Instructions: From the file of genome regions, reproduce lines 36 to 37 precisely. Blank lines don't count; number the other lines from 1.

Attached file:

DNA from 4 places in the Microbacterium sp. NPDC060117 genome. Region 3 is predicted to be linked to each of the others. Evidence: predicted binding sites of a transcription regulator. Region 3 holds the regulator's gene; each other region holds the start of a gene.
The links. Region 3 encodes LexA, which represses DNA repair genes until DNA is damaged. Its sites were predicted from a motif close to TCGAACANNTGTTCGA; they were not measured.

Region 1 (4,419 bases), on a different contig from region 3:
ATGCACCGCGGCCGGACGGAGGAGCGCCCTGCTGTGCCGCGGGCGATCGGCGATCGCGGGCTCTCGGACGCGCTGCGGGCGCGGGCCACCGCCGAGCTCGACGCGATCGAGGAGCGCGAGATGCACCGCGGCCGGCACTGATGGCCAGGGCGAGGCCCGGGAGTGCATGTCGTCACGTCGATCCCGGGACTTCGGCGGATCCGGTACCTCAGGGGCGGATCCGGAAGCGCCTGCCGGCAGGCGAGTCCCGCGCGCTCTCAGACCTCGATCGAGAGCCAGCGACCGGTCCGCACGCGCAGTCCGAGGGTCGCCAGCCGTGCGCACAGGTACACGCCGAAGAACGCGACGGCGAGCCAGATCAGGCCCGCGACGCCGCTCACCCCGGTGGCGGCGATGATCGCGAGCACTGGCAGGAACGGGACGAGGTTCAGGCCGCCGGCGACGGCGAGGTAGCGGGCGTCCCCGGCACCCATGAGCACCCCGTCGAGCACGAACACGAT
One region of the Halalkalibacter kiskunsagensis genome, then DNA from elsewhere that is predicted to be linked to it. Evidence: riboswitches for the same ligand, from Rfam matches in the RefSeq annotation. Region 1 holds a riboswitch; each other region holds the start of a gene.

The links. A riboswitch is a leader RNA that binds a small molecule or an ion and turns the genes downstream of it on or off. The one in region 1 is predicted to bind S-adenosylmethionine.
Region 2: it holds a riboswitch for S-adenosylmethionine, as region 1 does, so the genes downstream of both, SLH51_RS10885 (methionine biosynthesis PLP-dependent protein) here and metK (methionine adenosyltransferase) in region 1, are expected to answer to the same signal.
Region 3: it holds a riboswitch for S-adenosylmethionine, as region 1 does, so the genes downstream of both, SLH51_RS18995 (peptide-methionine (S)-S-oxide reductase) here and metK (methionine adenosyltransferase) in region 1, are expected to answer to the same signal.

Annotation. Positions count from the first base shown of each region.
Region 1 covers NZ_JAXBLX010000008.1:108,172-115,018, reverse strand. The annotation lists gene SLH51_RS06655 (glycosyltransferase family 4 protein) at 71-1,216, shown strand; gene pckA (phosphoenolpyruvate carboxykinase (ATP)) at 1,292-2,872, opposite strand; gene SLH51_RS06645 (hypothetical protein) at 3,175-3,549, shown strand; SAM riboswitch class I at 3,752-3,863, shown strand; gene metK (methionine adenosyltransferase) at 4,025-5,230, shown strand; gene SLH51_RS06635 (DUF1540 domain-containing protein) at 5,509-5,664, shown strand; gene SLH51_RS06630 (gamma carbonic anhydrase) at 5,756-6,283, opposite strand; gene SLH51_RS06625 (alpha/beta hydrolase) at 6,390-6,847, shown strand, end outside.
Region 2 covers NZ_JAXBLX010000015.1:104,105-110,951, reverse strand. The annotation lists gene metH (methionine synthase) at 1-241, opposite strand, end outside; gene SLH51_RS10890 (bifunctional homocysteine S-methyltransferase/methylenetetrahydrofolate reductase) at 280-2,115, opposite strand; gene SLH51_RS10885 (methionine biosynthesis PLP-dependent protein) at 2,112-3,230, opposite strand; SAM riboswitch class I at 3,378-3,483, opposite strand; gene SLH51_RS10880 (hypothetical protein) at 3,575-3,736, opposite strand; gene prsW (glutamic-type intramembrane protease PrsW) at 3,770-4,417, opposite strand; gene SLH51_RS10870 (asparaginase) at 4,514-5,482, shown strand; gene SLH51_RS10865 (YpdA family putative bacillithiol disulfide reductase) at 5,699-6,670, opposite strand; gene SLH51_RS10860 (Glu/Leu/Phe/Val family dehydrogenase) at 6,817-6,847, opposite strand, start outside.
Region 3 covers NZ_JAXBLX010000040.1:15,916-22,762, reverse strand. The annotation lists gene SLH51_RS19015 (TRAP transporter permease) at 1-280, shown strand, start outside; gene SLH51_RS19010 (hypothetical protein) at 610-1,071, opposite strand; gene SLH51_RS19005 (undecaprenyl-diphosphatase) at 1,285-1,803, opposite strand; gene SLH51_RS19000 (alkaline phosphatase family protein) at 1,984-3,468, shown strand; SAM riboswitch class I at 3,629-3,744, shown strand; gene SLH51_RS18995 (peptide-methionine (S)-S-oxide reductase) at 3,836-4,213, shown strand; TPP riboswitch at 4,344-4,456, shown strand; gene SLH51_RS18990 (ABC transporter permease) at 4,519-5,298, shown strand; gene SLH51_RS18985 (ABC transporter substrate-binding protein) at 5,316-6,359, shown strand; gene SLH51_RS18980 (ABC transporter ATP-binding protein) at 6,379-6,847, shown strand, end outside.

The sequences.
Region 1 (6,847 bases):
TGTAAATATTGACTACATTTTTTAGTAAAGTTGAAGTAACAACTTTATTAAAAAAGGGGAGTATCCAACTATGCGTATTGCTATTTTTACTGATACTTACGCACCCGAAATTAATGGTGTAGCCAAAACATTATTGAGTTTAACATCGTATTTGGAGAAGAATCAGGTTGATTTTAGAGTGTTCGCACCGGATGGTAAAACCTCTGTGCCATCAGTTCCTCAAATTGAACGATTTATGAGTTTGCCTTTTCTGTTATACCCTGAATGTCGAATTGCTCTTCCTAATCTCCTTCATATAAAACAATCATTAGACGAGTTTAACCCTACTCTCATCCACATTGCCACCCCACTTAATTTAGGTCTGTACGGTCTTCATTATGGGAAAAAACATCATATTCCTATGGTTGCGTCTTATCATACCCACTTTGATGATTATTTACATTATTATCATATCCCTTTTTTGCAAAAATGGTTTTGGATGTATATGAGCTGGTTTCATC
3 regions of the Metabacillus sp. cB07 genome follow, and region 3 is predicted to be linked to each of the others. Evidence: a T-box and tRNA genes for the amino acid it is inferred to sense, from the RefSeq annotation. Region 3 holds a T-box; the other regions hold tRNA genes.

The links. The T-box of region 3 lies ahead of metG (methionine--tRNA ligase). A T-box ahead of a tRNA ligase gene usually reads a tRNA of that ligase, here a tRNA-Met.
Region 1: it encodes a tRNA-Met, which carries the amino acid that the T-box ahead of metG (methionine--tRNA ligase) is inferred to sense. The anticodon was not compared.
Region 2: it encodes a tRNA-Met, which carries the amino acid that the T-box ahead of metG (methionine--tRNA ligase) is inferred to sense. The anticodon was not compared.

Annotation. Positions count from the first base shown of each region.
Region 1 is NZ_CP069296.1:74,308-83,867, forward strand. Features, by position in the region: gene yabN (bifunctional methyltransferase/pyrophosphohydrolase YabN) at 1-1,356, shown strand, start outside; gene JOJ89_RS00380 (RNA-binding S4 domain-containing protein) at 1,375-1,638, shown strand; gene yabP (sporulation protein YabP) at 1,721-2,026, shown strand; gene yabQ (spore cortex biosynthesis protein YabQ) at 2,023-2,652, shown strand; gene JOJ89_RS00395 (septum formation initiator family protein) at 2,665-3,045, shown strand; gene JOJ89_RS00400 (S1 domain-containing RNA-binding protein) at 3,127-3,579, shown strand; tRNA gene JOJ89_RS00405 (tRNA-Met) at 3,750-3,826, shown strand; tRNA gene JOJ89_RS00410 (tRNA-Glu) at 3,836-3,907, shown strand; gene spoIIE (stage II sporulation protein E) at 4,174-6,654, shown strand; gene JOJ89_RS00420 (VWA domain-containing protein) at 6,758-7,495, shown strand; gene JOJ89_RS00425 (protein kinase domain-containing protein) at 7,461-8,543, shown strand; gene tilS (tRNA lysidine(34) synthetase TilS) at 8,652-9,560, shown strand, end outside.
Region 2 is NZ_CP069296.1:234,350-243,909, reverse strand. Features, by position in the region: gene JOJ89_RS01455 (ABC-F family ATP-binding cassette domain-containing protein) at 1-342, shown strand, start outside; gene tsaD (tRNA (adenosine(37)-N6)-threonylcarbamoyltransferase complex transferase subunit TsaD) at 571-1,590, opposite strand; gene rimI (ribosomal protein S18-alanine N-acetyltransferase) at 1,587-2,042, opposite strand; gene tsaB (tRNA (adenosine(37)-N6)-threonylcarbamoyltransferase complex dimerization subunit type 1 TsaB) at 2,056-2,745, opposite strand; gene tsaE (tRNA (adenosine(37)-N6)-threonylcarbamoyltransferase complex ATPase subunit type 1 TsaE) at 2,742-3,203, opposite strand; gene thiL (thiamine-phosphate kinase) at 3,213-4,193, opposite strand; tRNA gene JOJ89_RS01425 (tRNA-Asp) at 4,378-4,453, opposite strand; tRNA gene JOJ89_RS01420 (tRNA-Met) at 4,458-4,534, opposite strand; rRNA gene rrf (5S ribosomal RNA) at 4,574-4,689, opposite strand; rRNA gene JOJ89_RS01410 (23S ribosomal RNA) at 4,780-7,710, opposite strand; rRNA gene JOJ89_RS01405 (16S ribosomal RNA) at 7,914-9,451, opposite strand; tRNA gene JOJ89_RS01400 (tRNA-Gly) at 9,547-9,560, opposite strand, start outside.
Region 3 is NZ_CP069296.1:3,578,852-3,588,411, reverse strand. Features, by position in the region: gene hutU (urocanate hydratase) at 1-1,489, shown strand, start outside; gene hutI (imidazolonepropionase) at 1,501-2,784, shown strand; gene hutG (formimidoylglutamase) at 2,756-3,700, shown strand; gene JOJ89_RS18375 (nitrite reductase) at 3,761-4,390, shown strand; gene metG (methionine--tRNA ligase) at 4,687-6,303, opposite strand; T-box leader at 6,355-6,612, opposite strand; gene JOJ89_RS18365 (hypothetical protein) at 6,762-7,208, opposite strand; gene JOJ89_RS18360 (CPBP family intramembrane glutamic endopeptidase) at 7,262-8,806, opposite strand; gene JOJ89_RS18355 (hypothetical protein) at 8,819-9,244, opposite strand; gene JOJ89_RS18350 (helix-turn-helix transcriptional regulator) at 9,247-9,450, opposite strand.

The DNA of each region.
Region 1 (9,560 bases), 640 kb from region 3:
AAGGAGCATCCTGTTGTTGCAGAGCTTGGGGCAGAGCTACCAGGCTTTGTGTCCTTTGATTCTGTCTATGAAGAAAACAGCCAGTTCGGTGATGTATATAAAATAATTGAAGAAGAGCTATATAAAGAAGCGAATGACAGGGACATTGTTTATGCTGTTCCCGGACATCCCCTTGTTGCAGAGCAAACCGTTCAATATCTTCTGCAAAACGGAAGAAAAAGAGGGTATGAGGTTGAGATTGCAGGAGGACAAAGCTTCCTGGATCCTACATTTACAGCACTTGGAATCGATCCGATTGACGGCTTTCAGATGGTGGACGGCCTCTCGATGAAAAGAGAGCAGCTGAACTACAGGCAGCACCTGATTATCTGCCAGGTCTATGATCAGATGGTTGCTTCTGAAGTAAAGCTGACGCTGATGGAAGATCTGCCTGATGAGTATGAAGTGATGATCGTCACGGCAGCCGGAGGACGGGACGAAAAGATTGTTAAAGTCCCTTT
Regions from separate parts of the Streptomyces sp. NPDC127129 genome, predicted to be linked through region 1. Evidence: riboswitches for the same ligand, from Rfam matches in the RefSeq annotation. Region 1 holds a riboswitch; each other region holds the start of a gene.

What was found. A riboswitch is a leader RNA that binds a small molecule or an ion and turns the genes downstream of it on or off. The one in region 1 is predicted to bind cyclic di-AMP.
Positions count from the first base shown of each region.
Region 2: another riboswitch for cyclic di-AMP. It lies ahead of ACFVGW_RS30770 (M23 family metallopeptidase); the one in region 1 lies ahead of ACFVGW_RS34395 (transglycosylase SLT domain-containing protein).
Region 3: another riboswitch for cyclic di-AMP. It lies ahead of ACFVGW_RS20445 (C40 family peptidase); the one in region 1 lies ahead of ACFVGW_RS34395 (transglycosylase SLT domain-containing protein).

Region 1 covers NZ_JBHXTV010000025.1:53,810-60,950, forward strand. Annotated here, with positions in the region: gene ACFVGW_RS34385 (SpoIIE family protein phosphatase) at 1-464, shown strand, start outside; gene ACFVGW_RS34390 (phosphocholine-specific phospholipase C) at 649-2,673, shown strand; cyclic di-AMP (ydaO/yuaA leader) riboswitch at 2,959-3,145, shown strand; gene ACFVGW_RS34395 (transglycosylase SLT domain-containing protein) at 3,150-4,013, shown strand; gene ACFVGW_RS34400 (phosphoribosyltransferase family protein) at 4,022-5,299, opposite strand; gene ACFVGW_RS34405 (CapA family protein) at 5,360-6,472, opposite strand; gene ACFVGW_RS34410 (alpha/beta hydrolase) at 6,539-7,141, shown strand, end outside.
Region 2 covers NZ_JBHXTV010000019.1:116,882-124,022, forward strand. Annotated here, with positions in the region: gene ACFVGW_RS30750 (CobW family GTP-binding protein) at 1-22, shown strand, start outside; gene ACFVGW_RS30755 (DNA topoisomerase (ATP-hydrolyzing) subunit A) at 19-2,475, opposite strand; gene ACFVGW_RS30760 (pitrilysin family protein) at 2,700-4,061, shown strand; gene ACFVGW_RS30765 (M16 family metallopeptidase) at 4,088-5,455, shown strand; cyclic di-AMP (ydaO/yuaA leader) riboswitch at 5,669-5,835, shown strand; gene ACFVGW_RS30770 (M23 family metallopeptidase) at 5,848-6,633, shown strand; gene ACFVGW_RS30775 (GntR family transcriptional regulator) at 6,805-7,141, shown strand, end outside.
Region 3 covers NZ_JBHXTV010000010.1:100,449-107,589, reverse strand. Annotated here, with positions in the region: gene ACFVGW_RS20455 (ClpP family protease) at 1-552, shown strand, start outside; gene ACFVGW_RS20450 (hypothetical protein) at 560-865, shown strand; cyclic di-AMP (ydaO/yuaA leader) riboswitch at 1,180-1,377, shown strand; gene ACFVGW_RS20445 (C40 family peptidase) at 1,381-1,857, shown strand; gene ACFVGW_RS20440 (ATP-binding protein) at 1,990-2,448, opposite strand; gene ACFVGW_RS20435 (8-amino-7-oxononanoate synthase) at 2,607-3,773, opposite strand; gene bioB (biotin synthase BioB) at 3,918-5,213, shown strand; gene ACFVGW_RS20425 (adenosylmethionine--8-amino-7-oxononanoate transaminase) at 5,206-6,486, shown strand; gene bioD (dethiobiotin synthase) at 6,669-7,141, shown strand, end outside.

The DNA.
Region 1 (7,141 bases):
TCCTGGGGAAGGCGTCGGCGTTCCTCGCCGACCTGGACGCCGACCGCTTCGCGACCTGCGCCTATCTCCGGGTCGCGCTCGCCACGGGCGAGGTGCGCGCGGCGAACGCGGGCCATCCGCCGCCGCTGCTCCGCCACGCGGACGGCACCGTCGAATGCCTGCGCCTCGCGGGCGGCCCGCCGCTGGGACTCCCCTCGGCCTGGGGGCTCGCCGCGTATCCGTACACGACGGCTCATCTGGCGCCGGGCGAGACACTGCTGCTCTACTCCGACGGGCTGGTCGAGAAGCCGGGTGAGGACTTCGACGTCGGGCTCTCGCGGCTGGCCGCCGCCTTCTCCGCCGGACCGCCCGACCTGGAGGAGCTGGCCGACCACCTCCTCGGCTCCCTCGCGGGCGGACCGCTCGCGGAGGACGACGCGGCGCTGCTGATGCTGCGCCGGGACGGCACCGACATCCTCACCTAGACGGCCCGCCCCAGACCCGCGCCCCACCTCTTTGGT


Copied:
Region 1 (7,141 bases):
TCCTGGGGAAGGCGTCGGCGTTCCTCGCCGACCTGGACGCCGACCGCTTCGCGACCTGCGCCTATCTCCGGGTCGCGCTCGCCACGGGCGAGGTGCGCGCGGCGAACGCGGGCCATCCGCCGCCGCTGCTCCGCCACGCGGACGGCACCGTCGAATGCCTGCGCCTCGCGGGCGGCCCGCCGCTGGGACTCCCCTCGGCCTGGGGGCTCGCCGCGTATCCGTACACGACGGCTCATCTGGCGCCGGGCGAGACACTGCTGCTCTACTCCGACGGGCTGGTCGAGAAGCCGGGTGAGGACTTCGACGTCGGGCTCTCGCGGCTGGCCGCCGCCTTCTCCGCCGGACCGCCCGACCTGGAGGAGCTGGCCGACCACCTCCTCGGCTCCCTCGCGGGCGGACCGCTCGCGGAGGACGACGCGGCGCTGCTGATGCTGCGCCGGGACGGCACCGACATCCTCACCTAGACGGCCCGCCCCAGACCCGCGCCCCACCTCTTTGGT